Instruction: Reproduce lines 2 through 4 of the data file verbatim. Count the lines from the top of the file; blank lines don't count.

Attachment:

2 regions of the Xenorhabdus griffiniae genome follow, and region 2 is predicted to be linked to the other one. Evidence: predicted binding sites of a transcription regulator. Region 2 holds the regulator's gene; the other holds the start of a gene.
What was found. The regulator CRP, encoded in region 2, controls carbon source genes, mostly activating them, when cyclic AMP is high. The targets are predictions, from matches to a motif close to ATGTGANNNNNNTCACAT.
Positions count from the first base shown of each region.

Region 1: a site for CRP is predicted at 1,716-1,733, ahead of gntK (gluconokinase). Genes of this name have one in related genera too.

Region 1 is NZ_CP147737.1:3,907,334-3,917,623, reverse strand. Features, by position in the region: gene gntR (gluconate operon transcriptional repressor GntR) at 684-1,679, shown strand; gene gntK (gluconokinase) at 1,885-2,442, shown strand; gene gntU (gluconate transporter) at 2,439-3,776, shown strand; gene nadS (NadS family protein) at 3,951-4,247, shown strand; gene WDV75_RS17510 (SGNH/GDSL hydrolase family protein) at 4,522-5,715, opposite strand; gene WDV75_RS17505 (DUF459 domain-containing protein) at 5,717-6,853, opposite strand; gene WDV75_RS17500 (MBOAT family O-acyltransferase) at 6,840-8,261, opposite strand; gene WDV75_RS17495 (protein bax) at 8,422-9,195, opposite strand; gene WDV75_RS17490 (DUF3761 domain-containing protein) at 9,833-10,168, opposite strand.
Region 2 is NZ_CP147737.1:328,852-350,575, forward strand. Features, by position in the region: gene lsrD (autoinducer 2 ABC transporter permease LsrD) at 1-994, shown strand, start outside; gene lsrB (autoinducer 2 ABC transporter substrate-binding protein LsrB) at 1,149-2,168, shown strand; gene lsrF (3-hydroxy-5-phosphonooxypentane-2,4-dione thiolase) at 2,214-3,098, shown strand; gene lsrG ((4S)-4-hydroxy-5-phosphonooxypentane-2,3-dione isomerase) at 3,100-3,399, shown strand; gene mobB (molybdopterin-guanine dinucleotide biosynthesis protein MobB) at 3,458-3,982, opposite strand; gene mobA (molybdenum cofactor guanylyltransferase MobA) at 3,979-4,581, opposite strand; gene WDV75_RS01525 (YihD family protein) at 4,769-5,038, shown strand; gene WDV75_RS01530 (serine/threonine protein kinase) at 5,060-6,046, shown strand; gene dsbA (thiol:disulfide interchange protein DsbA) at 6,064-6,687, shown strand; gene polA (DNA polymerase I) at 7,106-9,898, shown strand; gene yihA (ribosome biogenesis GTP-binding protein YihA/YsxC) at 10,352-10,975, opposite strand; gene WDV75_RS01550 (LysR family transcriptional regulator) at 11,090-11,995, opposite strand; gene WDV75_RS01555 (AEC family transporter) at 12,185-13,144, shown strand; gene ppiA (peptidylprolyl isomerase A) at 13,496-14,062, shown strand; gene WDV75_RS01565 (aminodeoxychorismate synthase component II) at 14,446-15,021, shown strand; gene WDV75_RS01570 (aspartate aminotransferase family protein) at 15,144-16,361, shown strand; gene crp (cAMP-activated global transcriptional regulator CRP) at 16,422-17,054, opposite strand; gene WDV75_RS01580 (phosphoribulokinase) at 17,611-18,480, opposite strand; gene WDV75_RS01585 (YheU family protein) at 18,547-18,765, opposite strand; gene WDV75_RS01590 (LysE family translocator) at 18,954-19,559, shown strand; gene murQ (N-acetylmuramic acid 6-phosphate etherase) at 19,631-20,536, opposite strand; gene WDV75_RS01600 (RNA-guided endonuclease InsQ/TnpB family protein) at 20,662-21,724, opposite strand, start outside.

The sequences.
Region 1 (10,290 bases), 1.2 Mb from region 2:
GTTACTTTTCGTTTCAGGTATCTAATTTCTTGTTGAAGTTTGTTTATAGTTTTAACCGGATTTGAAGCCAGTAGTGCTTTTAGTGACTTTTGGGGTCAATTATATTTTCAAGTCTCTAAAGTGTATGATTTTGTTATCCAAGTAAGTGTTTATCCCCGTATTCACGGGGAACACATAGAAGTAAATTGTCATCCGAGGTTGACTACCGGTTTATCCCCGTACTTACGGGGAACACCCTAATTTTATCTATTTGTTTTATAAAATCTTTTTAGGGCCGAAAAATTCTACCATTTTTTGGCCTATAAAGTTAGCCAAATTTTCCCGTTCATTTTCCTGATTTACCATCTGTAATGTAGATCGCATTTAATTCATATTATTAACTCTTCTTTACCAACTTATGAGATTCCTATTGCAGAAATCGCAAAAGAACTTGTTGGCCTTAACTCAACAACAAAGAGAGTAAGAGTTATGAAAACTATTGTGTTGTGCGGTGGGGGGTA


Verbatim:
What was found. The regulator CRP, encoded in region 2, controls carbon source genes, mostly activating them, when cyclic AMP is high. The targets are predictions, from matches to a motif close to ATGTGANNNNNNTCACAT.
Positions count from the first base shown of each region.

Region 1: a site for CRP is predicted at 1,716-1,733, ahead of gntK (gluconokinase). Genes of this name have one in related genera too.